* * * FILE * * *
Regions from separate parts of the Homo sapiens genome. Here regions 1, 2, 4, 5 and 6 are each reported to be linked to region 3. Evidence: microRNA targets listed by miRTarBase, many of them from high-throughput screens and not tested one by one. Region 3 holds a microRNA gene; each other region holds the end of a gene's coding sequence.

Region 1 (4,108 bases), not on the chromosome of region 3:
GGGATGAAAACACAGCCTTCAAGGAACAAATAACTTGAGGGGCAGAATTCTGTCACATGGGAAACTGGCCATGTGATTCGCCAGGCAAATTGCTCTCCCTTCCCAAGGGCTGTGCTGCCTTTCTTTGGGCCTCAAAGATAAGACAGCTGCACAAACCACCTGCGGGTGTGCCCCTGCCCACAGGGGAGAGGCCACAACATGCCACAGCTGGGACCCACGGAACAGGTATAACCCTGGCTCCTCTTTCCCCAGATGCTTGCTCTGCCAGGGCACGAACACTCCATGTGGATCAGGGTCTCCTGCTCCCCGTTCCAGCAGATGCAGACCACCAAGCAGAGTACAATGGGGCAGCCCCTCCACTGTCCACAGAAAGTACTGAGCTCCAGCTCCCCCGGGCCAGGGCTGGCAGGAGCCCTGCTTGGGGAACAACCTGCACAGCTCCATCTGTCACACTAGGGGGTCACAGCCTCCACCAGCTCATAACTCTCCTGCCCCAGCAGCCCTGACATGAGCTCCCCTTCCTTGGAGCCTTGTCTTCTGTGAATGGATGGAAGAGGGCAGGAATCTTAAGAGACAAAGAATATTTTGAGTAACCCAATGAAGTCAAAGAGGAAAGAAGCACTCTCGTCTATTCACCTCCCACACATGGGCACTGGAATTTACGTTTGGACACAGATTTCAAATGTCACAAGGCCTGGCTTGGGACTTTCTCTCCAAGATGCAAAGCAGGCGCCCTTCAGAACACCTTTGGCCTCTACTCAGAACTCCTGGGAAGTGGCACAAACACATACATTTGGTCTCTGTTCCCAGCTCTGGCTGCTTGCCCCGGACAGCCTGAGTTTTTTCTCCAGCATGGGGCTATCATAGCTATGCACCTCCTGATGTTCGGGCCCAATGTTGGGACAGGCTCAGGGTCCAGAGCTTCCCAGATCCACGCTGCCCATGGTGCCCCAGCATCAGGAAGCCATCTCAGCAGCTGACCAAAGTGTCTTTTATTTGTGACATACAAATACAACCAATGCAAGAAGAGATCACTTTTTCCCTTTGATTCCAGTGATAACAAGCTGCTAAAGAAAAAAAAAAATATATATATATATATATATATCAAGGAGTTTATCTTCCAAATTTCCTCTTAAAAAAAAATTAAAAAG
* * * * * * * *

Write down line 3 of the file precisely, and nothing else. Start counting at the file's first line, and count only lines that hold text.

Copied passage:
GGGATGAAAACACAGCCTTCAAGGAACAAATAACTTGAGGGGCAGAATTCTGTCACATGGGAAACTGGCCATGTGATTCGCCAGGCAAATTGCTCTCCCTTCCCAAGGGCTGTGCTGCCTTTCTTTGGGCCTCAAAGATAAGACAGCTGCACAAACCACCTGCGGGTGTGCCCCTGCCCACAGGGGAGAGGCCACAACATGCCACAGCTGGGACCCACGGAACAGGTATAACCCTGGCTCCTCTTTCCCCAGATGCTTGCTCTGCCAGGGCACGAACACTCCATGTGGATCAGGGTCTCCTGCTCCCCGTTCCAGCAGATGCAGACCACCAAGCAGAGTACAATGGGGCAGCCCCTCCACTGTCCACAGAAAGTACTGAGCTCCAGCTCCCCCGGGCCAGGGCTGGCAGGAGCCCTGCTTGGGGAACAACCTGCACAGCTCCATCTGTCACACTAGGGGGTCACAGCCTCCACCAGCTCATAACTCTCCTGCCCCAGCAGCCCTGACATGAGCTCCCCTTCCTTGGAGCCTTGTCTTCTGTGAATGGATGGAAGAGGGCAGGAATCTTAAGAGACAAAGAATATTTTGAGTAACCCAATGAAGTCAAAGAGGAAAGAAGCACTCTCGTCTATTCACCTCCCACACATGGGCACTGGAATTTACGTTTGGACACAGATTTCAAATGTCACAAGGCCTGGCTTGGGACTTTCTCTCCAAGATGCAAAGCAGGCGCCCTTCAGAACACCTTTGGCCTCTACTCAGAACTCCTGGGAAGTGGCACAAACACATACATTTGGTCTCTGTTCCCAGCTCTGGCTGCTTGCCCCGGACAGCCTGAGTTTTTTCTCCAGCATGGGGCTATCATAGCTATGCACCTCCTGATGTTCGGGCCCAATGTTGGGACAGGCTCAGGGTCCAGAGCTTCCCAGATCCACGCTGCCCATGGTGCCCCAGCATCAGGAAGCCATCTCAGCAGCTGACCAAAGTGTCTTTTATTTGTGACATACAAATACAACCAATGCAAGAAGAGATCACTTTTTCCCTTTGATTCCAGTGATAACAAGCTGCTAAAGAAAAAAAAAAATATATATATATATATATATATCAAGGAGTTTATCTTCCAAATTTCCTCTTAAAAAAAAATTAAAAAG